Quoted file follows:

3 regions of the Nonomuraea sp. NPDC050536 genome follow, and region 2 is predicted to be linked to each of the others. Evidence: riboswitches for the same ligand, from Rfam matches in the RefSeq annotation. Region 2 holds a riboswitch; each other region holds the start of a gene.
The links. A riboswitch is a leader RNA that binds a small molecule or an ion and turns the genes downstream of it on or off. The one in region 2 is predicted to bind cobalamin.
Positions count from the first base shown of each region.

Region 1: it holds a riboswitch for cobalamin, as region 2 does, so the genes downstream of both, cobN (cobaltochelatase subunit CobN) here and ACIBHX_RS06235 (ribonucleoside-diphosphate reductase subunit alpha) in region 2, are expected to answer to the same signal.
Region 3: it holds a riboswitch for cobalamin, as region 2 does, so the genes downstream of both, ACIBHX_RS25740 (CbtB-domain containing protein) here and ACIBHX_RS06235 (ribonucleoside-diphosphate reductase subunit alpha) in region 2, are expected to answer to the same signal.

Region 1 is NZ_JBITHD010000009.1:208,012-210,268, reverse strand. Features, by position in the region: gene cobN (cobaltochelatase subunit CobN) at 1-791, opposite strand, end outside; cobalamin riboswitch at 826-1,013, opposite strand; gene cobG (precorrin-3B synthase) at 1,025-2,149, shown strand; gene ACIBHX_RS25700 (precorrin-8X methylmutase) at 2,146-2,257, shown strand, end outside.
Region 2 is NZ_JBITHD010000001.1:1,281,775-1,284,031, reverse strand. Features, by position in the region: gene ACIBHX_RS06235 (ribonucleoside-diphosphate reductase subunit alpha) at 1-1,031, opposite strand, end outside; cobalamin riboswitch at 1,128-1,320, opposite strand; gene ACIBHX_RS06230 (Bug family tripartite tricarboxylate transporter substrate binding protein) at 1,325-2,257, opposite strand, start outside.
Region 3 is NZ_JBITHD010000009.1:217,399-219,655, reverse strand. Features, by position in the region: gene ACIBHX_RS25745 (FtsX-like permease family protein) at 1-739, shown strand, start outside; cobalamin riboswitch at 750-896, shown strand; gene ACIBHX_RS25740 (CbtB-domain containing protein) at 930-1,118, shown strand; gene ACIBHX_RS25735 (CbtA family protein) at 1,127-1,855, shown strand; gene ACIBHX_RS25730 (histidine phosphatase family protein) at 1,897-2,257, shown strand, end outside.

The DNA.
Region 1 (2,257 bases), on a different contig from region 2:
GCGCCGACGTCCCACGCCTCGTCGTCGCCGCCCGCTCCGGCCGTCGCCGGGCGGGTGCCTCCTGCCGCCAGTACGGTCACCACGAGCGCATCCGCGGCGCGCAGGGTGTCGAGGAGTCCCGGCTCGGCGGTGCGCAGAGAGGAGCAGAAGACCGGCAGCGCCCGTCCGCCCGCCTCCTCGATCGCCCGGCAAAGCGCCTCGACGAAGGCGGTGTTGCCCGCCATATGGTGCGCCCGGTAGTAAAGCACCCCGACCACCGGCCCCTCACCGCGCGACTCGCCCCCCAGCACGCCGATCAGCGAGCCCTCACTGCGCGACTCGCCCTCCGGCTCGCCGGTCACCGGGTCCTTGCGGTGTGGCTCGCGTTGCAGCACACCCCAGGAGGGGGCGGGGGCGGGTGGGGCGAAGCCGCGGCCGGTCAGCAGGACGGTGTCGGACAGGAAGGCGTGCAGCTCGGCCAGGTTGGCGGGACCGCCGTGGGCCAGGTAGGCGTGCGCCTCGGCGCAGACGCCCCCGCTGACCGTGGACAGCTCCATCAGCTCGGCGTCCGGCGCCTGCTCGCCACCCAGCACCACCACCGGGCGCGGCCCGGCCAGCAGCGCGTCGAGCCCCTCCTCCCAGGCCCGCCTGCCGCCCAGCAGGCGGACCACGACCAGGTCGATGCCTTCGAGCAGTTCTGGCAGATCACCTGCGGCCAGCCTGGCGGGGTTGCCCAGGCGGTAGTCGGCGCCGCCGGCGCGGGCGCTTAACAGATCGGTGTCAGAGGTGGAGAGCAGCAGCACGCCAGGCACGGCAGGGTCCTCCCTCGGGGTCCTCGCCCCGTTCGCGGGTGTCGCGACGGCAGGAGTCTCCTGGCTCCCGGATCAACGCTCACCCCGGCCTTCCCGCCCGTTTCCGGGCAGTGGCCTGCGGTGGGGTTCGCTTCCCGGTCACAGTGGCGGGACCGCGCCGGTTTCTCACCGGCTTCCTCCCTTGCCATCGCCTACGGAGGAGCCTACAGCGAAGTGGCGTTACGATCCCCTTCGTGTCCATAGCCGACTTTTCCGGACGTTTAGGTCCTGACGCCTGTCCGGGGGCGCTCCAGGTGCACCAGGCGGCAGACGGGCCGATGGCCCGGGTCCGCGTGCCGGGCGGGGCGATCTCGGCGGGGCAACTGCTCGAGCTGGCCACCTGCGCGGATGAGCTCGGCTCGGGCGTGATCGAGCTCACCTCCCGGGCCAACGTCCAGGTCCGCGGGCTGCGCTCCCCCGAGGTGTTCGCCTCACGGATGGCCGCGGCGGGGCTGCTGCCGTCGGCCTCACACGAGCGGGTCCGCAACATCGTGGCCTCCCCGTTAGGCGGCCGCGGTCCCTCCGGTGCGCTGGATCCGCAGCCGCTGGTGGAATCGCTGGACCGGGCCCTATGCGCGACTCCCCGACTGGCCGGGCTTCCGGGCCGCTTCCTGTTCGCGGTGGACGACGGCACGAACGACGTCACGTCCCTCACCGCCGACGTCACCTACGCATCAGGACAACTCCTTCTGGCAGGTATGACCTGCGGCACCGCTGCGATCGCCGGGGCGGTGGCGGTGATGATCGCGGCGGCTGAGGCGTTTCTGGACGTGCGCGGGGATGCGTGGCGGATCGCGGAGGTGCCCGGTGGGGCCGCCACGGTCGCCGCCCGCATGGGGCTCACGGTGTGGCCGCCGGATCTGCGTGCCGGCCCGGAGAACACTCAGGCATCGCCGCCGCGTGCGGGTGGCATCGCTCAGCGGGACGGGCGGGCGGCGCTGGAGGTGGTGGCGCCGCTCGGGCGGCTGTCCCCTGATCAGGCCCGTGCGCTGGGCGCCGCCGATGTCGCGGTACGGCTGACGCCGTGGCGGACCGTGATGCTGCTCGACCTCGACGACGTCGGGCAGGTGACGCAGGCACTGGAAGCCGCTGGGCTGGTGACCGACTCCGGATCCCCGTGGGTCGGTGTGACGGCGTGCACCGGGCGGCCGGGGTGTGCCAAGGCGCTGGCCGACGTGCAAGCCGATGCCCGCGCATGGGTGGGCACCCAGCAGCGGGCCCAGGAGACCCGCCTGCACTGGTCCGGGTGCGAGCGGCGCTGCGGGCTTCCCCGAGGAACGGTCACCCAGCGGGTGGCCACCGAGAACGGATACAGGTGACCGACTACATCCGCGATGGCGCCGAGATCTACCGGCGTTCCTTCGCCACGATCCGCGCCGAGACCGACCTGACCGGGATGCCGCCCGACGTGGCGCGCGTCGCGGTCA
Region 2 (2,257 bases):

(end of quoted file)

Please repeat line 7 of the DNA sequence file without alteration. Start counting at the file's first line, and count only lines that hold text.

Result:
Region 2 is NZ_JBITHD010000001.1:1,281,775-1,284,031, reverse strand. Features, by position in the region: gene ACIBHX_RS06235 (ribonucleoside-diphosphate reductase subunit alpha) at 1-1,031, opposite strand, end outside; cobalamin riboswitch at 1,128-1,320, opposite strand; gene ACIBHX_RS06230 (Bug family tripartite tricarboxylate transporter substrate binding protein) at 1,325-2,257, opposite strand, start outside.